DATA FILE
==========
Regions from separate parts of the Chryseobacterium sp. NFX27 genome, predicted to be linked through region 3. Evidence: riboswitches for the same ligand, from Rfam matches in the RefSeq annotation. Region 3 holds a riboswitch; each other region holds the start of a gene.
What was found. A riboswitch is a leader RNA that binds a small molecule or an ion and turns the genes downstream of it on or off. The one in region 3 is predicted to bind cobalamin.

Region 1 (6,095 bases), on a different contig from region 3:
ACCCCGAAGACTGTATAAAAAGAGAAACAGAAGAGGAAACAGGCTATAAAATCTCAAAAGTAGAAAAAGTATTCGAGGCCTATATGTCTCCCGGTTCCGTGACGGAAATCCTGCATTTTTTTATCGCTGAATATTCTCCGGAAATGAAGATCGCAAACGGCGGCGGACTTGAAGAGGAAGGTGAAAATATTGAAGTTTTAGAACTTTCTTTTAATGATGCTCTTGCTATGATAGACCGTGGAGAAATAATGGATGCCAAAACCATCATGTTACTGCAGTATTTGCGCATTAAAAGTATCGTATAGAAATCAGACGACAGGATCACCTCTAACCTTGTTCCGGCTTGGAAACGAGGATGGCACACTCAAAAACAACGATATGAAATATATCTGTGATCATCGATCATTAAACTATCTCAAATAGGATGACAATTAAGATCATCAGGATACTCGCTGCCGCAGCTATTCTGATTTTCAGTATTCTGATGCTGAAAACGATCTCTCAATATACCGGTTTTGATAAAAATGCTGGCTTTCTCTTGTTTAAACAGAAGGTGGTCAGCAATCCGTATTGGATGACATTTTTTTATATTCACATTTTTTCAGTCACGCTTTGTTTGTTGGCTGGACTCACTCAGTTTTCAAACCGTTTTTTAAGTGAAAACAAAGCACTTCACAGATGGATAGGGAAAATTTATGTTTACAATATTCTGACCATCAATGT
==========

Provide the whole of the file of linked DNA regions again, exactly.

Regions from separate parts of the Chryseobacterium sp. NFX27 genome, predicted to be linked through region 3. Evidence: riboswitches for the same ligand, from Rfam matches in the RefSeq annotation. Region 3 holds a riboswitch; each other region holds the start of a gene.
What was found. A riboswitch is a leader RNA that binds a small molecule or an ion and turns the genes downstream of it on or off. The one in region 3 is predicted to bind cobalamin.

Region 1 (6,095 bases), on a different contig from region 3:
ACCCCGAAGACTGTATAAAAAGAGAAACAGAAGAGGAAACAGGCTATAAAATCTCAAAAGTAGAAAAAGTATTCGAGGCCTATATGTCTCCCGGTTCCGTGACGGAAATCCTGCATTTTTTTATCGCTGAATATTCTCCGGAAATGAAGATCGCAAACGGCGGCGGACTTGAAGAGGAAGGTGAAAATATTGAAGTTTTAGAACTTTCTTTTAATGATGCTCTTGCTATGATAGACCGTGGAGAAATAATGGATGCCAAAACCATCATGTTACTGCAGTATTTGCGCATTAAAAGTATCGTATAGAAATCAGACGACAGGATCACCTCTAACCTTGTTCCGGCTTGGAAACGAGGATGGCACACTCAAAAACAACGATATGAAATATATCTGTGATCATCGATCATTAAACTATCTCAAATAGGATGACAATTAAGATCATCAGGATACTCGCTGCCGCAGCTATTCTGATTTTCAGTATTCTGATGCTGAAAACGATCTCTCAATATACCGGTTTTGATAAAAATGCTGGCTTTCTCTTGTTTAAACAGAAGGTGGTCAGCAATCCGTATTGGATGACATTTTTTTATATTCACATTTTTTCAGTCACGCTTTGTTTGTTGGCTGGACTCACTCAGTTTTCAAACCGTTTTTTAAGTGAAAACAAAGCACTTCACAGATGGATAGGGAAAATTTATGTTTACAATATTCTGACCATCAATGT